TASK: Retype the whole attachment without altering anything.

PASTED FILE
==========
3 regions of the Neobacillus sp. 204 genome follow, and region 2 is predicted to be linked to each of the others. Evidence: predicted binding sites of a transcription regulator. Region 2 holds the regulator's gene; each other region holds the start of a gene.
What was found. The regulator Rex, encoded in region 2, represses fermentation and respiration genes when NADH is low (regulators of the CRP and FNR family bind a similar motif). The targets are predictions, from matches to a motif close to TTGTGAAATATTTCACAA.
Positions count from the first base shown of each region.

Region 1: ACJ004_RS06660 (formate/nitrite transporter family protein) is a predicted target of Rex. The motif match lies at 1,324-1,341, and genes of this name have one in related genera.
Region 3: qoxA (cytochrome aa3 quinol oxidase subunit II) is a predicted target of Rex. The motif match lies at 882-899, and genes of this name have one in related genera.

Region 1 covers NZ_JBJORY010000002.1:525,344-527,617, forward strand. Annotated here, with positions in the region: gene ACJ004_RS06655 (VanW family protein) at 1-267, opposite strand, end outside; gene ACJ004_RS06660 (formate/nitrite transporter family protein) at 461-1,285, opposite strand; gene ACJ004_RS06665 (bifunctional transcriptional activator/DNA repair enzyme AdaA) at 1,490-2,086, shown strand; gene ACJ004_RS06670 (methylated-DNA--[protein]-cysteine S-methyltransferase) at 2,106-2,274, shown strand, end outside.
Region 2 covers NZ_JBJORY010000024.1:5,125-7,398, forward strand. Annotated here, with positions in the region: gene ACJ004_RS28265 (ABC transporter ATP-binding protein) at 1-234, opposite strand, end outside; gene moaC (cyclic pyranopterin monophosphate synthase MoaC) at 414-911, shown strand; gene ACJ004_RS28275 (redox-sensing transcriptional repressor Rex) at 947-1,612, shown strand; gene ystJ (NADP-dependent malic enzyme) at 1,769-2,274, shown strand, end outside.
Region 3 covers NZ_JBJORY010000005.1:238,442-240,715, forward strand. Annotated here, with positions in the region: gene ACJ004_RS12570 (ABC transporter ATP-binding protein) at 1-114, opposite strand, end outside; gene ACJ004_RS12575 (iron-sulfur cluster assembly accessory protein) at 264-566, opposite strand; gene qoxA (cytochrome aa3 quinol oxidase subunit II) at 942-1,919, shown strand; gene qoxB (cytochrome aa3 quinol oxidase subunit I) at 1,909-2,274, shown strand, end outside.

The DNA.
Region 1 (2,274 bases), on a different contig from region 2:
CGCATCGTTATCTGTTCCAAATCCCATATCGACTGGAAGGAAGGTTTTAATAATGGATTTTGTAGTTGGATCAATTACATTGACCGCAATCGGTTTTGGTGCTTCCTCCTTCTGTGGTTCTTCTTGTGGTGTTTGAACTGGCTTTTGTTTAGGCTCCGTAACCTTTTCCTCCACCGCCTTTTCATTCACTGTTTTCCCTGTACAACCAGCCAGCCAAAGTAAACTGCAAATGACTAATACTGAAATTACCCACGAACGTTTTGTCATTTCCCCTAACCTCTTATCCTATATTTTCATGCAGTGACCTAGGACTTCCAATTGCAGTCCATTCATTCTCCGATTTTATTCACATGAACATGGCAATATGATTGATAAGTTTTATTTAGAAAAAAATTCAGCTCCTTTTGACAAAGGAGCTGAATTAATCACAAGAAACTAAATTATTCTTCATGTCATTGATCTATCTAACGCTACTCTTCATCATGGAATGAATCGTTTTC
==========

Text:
3 regions of the Neobacillus sp. 204 genome follow, and region 2 is predicted to be linked to each of the others. Evidence: predicted binding sites of a transcription regulator. Region 2 holds the regulator's gene; each other region holds the start of a gene.
What was found. The regulator Rex, encoded in region 2, represses fermentation and respiration genes when NADH is low (regulators of the CRP and FNR family bind a similar motif). The targets are predictions, from matches to a motif close to TTGTGAAATATTTCACAA.
Positions count from the first base shown of each region.

Region 1: ACJ004_RS06660 (formate/nitrite transporter family protein) is a predicted target of Rex. The motif match lies at 1,324-1,341, and genes of this name have one in related genera.
Region 3: qoxA (cytochrome aa3 quinol oxidase subunit II) is a predicted target of Rex. The motif match lies at 882-899, and genes of this name have one in related genera.

Region 1 covers NZ_JBJORY010000002.1:525,344-527,617, forward strand. Annotated here, with positions in the region: gene ACJ004_RS06655 (VanW family protein) at 1-267, opposite strand, end outside; gene ACJ004_RS06660 (formate/nitrite transporter family protein) at 461-1,285, opposite strand; gene ACJ004_RS06665 (bifunctional transcriptional activator/DNA repair enzyme AdaA) at 1,490-2,086, shown strand; gene ACJ004_RS06670 (methylated-DNA--[protein]-cysteine S-methyltransferase) at 2,106-2,274, shown strand, end outside.
Region 2 covers NZ_JBJORY010000024.1:5,125-7,398, forward strand. Annotated here, with positions in the region: gene ACJ004_RS28265 (ABC transporter ATP-binding protein) at 1-234, opposite strand, end outside; gene moaC (cyclic pyranopterin monophosphate synthase MoaC) at 414-911, shown strand; gene ACJ004_RS28275 (redox-sensing transcriptional repressor Rex) at 947-1,612, shown strand; gene ystJ (NADP-dependent malic enzyme) at 1,769-2,274, shown strand, end outside.
Region 3 covers NZ_JBJORY010000005.1:238,442-240,715, forward strand. Annotated here, with positions in the region: gene ACJ004_RS12570 (ABC transporter ATP-binding protein) at 1-114, opposite strand, end outside; gene ACJ004_RS12575 (iron-sulfur cluster assembly accessory protein) at 264-566, opposite strand; gene qoxA (cytochrome aa3 quinol oxidase subunit II) at 942-1,919, shown strand; gene qoxB (cytochrome aa3 quinol oxidase subunit I) at 1,909-2,274, shown strand, end outside.

The DNA.
Region 1 (2,274 bases), on a different contig from region 2:
CGCATCGTTATCTGTTCCAAATCCCATATCGACTGGAAGGAAGGTTTTAATAATGGATTTTGTAGTTGGATCAATTACATTGACCGCAATCGGTTTTGGTGCTTCCTCCTTCTGTGGTTCTTCTTGTGGTGTTTGAACTGGCTTTTGTTTAGGCTCCGTAACCTTTTCCTCCACCGCCTTTTCATTCACTGTTTTCCCTGTACAACCAGCCAGCCAAAGTAAACTGCAAATGACTAATACTGAAATTACCCACGAACGTTTTGTCATTTCCCCTAACCTCTTATCCTATATTTTCATGCAGTGACCTAGGACTTCCAATTGCAGTCCATTCATTCTCCGATTTTATTCACATGAACATGGCAATATGATTGATAAGTTTTATTTAGAAAAAAATTCAGCTCCTTTTGACAAAGGAGCTGAATTAATCACAAGAAACTAAATTATTCTTCATGTCATTGATCTATCTAACGCTACTCTTCATCATGGAATGAATCGTTTTC